And of course we should not forget the annual International Geography Festival in Saint Dié. This year’s theme was Lands of the Imagination and the invited guest was Australia. This seemed to give the French geographers plenty of scope to discourse at length on the fauna, flora, geology, etc. of Australasia and the geography of Tolkien’s Shire and in French fiction, but there seemed to be no money for real Australian authors to discuss their fictional worlds. And the cookery demonstrations seemed to revolve around kangaroo and pavlova of questionable flavours like fig and strawberry or fennel and celeriac. Perhaps the French puzzlement about Australian food was reflected by one lecture on Quelle cuisine en Australie? by an academic from Canada. Possibly the talk on brewing would be more positive with the intriguing title Quels seraient les territoires de l’imaginaire pour les brasseurs? As it was, the chef doing the kangaroo and one of the pavlovas failed to make it all the way from Finisterre (or perhaps he couldn’t find any stray kangaroos). The visuals were also a bit disappointing apart from a few photocopies of the Australian coat of arms in the library, some symbols (real and imaginary aboriginal) stencilled on the pavements, while the Australian tent was serving that well known Vosgean seasonal dish of pumpkin soup. However, the rugby match between England and Australia was going to be projected onto a large screen in the market place, which would probably draw in the locals. I didn’t come “nose to nose” with the promised kangaroo or hear the didgeridoos, but did spot the large shiny yellow truck squatting opposite the Town Hall, the rain sticks made by school children, and the rugby training sessions. And I was (sad person) very interested in the discussion about the building of a new library, and the new mayor’s passion for it.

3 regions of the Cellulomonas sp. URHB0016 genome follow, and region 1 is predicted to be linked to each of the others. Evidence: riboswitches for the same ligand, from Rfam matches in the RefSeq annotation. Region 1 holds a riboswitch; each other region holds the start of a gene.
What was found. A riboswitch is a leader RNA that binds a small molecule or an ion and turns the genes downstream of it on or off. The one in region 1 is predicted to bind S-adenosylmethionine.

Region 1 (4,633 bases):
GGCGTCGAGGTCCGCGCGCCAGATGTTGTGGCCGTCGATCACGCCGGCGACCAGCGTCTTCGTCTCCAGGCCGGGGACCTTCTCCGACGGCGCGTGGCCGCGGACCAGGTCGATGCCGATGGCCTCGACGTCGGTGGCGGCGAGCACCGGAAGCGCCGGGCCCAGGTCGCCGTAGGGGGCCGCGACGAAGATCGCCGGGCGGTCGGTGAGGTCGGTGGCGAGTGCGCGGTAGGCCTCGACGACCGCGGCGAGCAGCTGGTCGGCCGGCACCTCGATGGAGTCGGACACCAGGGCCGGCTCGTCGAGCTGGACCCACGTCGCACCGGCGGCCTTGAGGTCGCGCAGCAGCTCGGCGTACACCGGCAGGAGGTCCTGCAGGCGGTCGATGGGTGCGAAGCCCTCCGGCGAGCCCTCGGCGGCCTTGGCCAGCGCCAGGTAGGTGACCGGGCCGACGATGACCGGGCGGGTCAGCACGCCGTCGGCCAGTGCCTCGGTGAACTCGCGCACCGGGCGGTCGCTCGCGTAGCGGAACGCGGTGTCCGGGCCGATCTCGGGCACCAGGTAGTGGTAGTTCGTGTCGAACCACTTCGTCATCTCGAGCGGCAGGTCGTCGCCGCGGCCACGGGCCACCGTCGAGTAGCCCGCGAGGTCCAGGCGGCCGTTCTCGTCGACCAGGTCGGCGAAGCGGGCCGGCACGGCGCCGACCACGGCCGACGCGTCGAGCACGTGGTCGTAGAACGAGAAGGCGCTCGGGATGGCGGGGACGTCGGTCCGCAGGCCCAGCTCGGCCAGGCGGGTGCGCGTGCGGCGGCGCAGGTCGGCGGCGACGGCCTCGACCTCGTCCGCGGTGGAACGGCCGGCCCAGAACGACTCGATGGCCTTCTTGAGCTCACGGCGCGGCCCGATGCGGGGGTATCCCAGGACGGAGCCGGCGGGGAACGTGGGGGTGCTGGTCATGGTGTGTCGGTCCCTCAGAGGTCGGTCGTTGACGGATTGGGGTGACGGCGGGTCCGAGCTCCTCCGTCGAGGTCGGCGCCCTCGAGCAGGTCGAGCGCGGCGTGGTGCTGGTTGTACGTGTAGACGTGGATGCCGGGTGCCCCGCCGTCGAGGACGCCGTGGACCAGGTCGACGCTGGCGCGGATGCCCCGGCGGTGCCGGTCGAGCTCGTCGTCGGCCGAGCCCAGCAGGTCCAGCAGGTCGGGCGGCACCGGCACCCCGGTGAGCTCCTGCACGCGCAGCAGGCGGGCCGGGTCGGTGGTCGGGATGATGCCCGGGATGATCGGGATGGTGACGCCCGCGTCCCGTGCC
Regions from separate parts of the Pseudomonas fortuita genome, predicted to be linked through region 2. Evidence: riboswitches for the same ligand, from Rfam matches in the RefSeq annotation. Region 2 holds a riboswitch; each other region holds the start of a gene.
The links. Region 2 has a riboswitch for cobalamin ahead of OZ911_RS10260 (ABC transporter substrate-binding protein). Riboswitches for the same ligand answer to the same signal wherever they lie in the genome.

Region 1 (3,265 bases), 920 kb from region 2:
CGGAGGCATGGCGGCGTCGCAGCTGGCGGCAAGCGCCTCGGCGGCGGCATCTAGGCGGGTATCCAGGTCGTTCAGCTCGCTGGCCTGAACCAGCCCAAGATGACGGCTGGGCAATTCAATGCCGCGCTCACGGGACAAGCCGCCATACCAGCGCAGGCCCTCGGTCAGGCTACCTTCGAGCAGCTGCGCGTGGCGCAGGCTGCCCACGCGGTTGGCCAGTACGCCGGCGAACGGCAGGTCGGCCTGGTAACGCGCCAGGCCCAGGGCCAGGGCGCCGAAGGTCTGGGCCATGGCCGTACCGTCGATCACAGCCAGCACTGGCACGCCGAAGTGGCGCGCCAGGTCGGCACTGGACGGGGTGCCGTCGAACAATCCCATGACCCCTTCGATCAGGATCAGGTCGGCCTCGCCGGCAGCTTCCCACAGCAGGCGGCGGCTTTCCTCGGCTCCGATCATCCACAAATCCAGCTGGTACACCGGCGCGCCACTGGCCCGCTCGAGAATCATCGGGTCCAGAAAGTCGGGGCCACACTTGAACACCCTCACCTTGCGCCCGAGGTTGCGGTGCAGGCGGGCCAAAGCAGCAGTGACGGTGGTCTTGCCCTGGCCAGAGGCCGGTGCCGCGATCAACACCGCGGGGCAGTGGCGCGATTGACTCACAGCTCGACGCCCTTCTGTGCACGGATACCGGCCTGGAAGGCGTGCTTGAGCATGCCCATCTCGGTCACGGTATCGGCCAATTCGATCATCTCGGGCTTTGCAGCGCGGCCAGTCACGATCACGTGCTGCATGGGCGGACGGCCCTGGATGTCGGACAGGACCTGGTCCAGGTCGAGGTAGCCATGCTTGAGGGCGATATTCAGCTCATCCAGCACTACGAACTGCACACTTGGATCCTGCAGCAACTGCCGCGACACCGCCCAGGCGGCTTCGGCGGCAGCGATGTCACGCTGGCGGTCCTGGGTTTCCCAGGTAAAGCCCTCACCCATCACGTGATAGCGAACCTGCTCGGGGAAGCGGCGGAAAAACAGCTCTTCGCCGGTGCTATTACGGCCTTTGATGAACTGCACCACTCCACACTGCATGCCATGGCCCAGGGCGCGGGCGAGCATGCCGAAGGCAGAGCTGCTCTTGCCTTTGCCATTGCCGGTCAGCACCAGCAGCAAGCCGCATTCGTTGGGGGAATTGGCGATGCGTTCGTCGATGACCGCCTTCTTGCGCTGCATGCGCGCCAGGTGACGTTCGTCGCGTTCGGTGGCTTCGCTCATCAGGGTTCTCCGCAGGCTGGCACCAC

La Voivre apple festival

La Voivre apple festival

The autumn flea markets, especially those combined with seasonal festivals have been more fun. At one centred on the apple harvest in La Voivre, a small village just north of Saint Dié, the main street had been blocked off for the day, isolating the village! Strange sack-stuffed figures lolled by the bar and food. Our trophies were the totally non pc Tintin au Congo – with en Amerique tacked on, sadly no worse than all those adventure books and comics in the forties and fifties with savages and cannibals, though Tintin’s dead animal count makes that American dentist and his lion trophy seem insignificant; a 1000 piece jigsaw of many golden pieces of Klimt’s Kiss to tax our patience in Letchworth; and a salt dough harvest wreath, appropriate for the apple-harvest mood, which is now hanging in the barn over our food shelves. At the Saint Dié annual huge street market John got a rare late-1940’s 35mm camera he’s very pleased with. As we drove over the hills to the grape harvest celebrations in Barr, the vine leaves were just turning yellow on the undulating slopes, and the mirror image Black Forest over the Rhine was hazy – almost invisible – in the mist. We gave the procession a miss, and focussed on the flea market stalls in the narrow streets, to the sound of small children shrieking encouragement to their plastic ducks in races down the fast-flowing stream channelled along one side of the road and I found a new mug for my morning fruit tea. And at yesterday’s flea market in the nearby village of St. Michael, all the stall holders seemed to be so relaxed in the sun that their prices were laughable. So beware, any family members reading this, one of your parcels at Christmas this year could well be a flea-market treasure!

But, enough of these seasonal frivolities. We need to finish taming the potager and collecting and storing apples and walnuts from the orchard in E2E before we travel over to Letchworth on Saturday. We finally got organised on our last few days in Letchworth (when not visiting Green Knowe), and stripped off one wall of the large flowery red wall paper in the sitting room. So that needs some lining paper and paint on our return! And then we’ll be happy to entertain you in our less-floral décor.